Because I thought that was what good teaching looked like.

But the longer I taught like that, the more confused I got. A few of my kids did great. Straight As. Most did average at best. And the rest? Read more

Top Ten Posts of 2015 #5: Thought Bubbles on Photos

I’m sure most of you are doing the same thing I’m doing right now. Spending time with family and friends, watching football, catching up on that book you’ve been dying to read, eating too much, and enjoying the occasional nap.

Between now and the first week in January, you’ll get a chance to re-read the top ten posts of 2015. Enjoy the reruns. See you in January!

——-

Several of us were talking a few days ago about different ways to design hook activities that would engage kids while also encourage writing skills.

My favorite is to use thought bubbles on paintings or photos. Thought Bubbles ask kids to imagine what the people in the image are thinking.

Start by finding a photo or painting depicting an event, idea or group of people that helps introduce your content. I used the famous Emmanuel Leutze painting of Washington crossing the Delaware as my starting point. Read more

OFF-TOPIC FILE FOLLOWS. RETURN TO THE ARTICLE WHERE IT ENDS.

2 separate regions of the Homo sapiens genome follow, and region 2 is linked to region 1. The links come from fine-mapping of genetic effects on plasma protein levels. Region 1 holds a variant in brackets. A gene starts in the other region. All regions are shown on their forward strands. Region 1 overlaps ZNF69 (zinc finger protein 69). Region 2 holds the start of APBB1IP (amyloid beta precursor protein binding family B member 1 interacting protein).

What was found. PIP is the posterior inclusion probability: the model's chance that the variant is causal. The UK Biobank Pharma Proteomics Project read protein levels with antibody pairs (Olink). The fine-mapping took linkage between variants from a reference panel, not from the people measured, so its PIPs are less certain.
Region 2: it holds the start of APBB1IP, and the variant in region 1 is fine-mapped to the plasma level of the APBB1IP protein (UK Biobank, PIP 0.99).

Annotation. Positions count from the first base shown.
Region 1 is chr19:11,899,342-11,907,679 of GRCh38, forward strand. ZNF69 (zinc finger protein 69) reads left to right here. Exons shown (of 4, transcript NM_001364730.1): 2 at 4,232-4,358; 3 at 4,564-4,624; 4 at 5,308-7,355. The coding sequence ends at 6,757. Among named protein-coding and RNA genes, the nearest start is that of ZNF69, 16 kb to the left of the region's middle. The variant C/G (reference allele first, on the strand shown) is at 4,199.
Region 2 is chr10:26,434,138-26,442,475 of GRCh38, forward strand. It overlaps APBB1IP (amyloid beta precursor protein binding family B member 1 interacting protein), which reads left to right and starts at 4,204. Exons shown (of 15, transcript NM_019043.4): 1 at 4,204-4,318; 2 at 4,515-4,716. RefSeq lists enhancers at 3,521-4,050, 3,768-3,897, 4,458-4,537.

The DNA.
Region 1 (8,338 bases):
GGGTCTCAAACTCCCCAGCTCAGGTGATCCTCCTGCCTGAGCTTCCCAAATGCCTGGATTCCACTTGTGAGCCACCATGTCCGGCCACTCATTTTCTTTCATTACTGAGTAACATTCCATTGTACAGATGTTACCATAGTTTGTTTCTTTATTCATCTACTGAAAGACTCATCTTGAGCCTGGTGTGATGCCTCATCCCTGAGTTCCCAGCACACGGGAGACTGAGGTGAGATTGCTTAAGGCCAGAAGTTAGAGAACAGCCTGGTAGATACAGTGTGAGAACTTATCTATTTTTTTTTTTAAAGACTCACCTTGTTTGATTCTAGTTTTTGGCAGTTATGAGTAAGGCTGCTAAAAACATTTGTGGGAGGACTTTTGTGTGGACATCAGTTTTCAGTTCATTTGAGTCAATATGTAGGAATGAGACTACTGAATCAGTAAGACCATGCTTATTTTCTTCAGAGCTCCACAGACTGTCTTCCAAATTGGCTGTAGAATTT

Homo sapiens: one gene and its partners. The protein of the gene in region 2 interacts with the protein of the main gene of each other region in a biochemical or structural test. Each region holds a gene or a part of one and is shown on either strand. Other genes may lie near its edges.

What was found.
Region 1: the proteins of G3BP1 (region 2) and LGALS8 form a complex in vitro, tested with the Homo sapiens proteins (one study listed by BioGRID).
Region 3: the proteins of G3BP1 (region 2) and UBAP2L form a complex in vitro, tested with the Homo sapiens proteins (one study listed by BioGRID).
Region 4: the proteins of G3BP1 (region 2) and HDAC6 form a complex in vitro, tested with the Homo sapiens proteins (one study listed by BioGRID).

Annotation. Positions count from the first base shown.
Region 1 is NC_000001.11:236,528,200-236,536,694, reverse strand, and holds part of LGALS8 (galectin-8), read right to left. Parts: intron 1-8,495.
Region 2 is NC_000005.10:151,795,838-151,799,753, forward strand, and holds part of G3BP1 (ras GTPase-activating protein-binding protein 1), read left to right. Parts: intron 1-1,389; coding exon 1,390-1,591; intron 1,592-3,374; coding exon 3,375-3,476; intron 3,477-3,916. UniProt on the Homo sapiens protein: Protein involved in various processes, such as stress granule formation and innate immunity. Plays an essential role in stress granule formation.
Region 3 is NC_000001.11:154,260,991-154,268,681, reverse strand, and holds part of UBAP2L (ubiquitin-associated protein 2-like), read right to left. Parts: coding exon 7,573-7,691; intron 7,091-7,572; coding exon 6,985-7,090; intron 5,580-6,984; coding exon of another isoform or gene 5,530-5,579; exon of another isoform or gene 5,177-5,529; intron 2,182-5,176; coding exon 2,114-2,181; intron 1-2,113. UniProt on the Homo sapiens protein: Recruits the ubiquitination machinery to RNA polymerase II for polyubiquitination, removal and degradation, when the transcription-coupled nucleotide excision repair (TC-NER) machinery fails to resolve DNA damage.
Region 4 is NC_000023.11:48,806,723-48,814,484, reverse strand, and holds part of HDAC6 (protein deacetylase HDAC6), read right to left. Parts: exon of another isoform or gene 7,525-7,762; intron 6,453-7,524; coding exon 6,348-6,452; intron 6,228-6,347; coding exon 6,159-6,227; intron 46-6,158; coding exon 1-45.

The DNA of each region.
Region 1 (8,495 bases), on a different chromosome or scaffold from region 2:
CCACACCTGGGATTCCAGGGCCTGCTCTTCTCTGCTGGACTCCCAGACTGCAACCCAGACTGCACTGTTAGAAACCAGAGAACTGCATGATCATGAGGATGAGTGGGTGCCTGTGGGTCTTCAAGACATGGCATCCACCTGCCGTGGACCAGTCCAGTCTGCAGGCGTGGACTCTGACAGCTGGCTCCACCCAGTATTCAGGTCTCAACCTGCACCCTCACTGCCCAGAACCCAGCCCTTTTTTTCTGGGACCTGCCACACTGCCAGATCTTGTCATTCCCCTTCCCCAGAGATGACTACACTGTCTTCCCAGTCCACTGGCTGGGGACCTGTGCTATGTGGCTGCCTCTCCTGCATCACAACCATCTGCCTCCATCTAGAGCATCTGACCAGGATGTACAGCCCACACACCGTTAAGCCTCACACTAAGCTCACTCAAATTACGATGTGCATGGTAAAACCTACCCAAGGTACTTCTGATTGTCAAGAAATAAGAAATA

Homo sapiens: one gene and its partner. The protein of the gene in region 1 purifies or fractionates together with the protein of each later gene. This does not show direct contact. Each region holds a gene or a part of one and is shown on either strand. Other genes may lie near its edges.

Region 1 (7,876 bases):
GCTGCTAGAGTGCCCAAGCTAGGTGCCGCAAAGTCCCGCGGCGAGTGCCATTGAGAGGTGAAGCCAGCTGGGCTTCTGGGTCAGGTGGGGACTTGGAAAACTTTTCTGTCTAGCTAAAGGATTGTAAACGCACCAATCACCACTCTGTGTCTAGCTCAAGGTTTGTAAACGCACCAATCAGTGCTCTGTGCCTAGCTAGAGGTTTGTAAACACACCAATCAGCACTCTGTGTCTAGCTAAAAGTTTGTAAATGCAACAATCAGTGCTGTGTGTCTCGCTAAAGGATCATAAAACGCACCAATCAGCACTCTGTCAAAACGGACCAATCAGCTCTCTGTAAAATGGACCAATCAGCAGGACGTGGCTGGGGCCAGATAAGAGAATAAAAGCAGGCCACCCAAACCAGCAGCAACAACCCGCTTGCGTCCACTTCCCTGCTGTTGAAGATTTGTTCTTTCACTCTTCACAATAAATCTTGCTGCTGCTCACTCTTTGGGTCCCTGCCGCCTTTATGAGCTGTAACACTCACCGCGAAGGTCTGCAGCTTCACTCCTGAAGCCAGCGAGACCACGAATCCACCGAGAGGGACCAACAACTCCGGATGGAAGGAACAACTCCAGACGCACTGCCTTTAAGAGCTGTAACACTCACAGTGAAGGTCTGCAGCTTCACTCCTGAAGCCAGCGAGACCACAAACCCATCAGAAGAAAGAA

Bill of Rights Day 2015

Okay . . . admit it. How many of you didn’t know that today is Bill of Rights Day?

Come on, it’s okay.

Yes, I see those hands.

I first ran across Bill of Rights Day a few years ago. I consider myself a person who keeps up with this sort of thing but I had no idea. Back in 1941, President Franklin D. Roosevelt declared December 15 to be Bill of Rights Day, commemorating the 150th anniversary of the ratification of the Bill of Rights. So it’s been around a while.

And we probably need to make a bigger deal out of this than we are. Civic literacy and understanding of the nuance embedded in the first 10 Amendments seems a bit low right about now.

FDR observed in 1941 that

It is especially fitting that this anniversary should be remembered and observed by those institutions of a democratic people which owe their very existence to the guarantees of the Bill of Rights. (These institutions) . . . sicken and disappear whenever, in any country, these rights are curtailed or withdrawn.